Neurologic Emergencies Flashcards Preview

EMT Basics > Neurologic Emergencies > Flashcards

Flashcards in Neurologic Emergencies Deck (41):
1

What is the fifth leading cause of death and disability in the US?

Stroke

2

Changes in these levels will cause altered brain funciton

Glucose, oxygen, temperature

3

If a problem is found in these systems, the brain will be damaged

Cardiac or Pulmonary

4

What are the types of non-life threatening headaches

Tension headache, migraines, sinus headache

5

Tension Headache: cause, type of pain, associated symptoms

A tension headache is caused by muscle contractions in the head and neck from stress.
The pain is a squeezing, dull, or ache
There are no associated symptoms

6

Migraines: cause, type of pain, associated symptoms

A migraine is cause through changes in the blood vessel size at the base of the brain
It is described as pounding, throbbing, pulsating
Usually nausea, vomiting, or change in vision, as well as inability to speak

7

Sinus Headache: cause, type of pain, associated symptoms

A Sinus Headache is caused by an increase in pressure in the blood vessels in the sinus cavities
Cold like symptoms present, and patients report increased pain when their head moves.

8

What are the red flags for a patient with a headache?

-Sudden onset
-Explosive, thunderclap pain
-AMS
-Older than 50
-Neck stiffness or pain
-Depressed immune system
-Fever
-Changes in vision
-One side paralysis or weakness

9

What is bacterial meningitis? Symptoms? What treatment can you provide?

It is a bacterial infection of the meninges that affects the central nervous system.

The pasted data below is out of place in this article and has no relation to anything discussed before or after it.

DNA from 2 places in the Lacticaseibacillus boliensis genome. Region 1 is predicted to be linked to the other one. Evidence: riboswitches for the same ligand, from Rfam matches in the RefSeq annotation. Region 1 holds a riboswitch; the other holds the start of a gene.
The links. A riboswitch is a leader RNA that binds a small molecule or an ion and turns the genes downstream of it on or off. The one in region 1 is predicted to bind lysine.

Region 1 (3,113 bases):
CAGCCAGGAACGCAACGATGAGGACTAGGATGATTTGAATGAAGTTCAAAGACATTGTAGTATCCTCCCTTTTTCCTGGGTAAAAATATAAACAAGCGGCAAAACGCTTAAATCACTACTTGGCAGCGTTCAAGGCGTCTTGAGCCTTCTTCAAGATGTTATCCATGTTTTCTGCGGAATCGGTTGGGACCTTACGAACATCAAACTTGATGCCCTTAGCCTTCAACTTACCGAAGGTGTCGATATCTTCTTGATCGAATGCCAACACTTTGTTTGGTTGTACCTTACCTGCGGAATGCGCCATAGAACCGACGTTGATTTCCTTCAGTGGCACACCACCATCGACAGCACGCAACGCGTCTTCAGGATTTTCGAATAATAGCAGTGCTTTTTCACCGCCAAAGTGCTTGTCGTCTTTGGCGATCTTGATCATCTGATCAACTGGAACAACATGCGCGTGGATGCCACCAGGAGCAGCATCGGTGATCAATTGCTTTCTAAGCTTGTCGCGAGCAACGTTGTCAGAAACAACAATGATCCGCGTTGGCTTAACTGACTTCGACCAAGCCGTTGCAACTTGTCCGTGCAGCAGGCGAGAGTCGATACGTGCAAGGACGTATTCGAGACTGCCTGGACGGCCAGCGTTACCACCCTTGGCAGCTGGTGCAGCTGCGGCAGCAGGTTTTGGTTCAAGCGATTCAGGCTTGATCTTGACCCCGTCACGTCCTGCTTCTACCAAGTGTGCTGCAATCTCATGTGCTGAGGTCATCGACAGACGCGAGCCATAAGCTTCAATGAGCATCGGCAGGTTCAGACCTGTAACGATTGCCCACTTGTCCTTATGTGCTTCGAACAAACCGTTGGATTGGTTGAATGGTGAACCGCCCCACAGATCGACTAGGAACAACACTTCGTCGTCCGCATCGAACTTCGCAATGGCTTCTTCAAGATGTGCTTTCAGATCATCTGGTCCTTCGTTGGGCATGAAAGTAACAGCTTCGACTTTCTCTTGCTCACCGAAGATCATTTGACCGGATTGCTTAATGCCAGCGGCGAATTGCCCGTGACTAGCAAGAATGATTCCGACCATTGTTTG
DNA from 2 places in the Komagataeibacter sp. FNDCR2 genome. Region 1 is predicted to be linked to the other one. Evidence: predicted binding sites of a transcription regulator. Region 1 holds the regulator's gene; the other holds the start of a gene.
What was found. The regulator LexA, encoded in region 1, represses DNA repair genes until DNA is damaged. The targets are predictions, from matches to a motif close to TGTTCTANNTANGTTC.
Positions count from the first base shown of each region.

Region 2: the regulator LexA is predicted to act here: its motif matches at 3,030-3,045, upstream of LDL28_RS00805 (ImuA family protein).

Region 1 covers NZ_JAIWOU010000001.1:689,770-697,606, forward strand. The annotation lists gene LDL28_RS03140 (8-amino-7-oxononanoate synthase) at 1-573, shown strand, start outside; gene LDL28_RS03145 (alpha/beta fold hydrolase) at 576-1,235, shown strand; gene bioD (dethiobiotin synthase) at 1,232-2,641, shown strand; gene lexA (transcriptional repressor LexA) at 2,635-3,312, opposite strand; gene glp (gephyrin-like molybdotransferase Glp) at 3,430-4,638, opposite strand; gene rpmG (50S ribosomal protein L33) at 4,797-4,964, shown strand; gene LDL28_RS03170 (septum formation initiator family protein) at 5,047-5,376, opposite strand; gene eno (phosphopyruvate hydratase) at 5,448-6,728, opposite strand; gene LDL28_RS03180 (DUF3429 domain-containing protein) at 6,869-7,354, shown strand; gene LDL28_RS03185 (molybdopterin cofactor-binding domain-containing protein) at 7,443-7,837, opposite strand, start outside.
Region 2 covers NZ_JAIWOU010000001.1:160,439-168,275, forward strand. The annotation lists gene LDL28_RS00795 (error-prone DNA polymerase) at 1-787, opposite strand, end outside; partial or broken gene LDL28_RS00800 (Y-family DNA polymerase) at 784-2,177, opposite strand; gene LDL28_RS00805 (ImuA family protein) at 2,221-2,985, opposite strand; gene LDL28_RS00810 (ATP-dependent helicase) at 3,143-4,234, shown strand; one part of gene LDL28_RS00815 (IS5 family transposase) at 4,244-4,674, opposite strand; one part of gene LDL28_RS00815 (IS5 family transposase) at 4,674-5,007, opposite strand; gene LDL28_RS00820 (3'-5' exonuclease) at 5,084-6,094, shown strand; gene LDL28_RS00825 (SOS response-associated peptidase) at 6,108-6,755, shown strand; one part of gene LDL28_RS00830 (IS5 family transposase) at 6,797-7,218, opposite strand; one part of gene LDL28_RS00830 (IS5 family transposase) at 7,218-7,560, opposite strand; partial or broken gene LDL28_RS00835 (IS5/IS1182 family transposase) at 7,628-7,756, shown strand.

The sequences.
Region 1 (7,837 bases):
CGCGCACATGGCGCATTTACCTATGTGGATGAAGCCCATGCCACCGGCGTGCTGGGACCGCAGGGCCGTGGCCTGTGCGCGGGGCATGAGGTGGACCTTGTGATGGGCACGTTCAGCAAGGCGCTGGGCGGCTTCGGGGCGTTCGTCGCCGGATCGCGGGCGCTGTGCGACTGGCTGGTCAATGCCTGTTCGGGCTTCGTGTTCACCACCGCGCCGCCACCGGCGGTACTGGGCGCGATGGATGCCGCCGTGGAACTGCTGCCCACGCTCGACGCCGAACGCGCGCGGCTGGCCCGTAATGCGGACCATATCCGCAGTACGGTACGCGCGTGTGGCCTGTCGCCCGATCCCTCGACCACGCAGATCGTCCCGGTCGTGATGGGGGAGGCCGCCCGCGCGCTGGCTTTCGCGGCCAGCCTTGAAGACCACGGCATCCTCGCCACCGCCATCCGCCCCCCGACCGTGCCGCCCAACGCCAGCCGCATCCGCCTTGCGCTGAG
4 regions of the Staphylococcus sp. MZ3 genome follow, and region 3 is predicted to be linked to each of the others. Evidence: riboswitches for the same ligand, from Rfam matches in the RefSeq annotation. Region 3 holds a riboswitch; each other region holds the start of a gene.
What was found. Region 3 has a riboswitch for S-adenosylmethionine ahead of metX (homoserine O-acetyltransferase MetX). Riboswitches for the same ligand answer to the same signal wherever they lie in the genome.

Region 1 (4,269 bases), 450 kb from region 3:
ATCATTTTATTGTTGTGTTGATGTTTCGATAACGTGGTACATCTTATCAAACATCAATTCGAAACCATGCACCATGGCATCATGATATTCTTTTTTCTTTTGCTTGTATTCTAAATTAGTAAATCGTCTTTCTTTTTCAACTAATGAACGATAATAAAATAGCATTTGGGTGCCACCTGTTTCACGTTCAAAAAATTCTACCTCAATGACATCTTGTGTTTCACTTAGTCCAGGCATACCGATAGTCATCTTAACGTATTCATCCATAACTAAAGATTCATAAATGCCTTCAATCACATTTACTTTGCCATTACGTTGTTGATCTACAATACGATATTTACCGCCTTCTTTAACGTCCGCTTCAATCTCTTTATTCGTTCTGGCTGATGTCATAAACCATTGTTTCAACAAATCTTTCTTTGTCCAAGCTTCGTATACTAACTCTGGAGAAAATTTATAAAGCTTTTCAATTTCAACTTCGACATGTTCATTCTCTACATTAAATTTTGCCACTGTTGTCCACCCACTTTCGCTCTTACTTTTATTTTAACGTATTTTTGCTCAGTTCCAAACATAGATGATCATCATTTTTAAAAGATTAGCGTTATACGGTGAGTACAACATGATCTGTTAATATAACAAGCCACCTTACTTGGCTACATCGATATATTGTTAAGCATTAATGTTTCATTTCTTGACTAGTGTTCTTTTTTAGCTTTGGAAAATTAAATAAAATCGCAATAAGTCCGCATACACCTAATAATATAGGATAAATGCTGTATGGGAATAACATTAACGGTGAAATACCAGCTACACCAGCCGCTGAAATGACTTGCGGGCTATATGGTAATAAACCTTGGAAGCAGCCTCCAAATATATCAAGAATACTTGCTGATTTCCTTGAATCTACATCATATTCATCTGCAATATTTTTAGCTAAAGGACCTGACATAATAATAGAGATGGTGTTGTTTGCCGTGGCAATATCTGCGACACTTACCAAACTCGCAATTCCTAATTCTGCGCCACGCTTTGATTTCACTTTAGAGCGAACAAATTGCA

Patients who complain of a headache, stiff neck, fever, and sensitivity to light should be monitored closely.
You can place your patient in a darkened room and lower the amount of noise to ease comfort

10

Cerebrovascular Accident is otherwise known as

Stroke

11

Define Ischemia

Reduction in blood flow that results in inadequate oxygen supplied to the cells, and subsequent decrease in proper functionality of cells

12

Define an Ischemic Stroke
What are the symptoms

An ischemic stroke occurs as a result of a blood clot either through a thrombosis (forms there) or an embolus (travels)
Symptoms are typically very dramatic, including loss of function on the contralateral side of the body.

13

What are the causes of a blood clot?

Thrombosis
Embolism
Atherosclerosis: calcium buildup forming plaque in the walls of the vessels. Pieces of the clot can also break off and embolus, creating more clots

14

What are the symptoms of a cerebral embolism?

They can vary from complete paralysis to no symptoms at all

15

Define a Hemorrhagic Stroke (statistics?)
What are the symptoms?

A hemorrhagic stroke occurs as a result of a burst blood vessel in the brain.
It accounts for 13% of all strokes
The burst blood vessel forms a clot that compresses the adjacent brain tissue, preventing oxygenated blood from getting to it.

16

Define an Aneurysm.
Why does it happen?
What are the symptoms?

-An aneurysm is a ballooning off of the arterial wall, it is caused by a defect or weakness in the arteries. If left untreated, the aneurysm can burst, leading to a hemorrhagic stroke.
-Sudden onset, severe headache from irritation of blood on the brain tissue.

17

Define Transient Ischemic Attack

When stroke symptoms resolve on their own in less than 24 hours (ministrokes)
1/3 of patients with a TIA will suffer a stroke soon after

18

Signs and Symptoms of a Stroke

-Drooping sides of the face or neck
-Contralateral paralysis
-Change in vision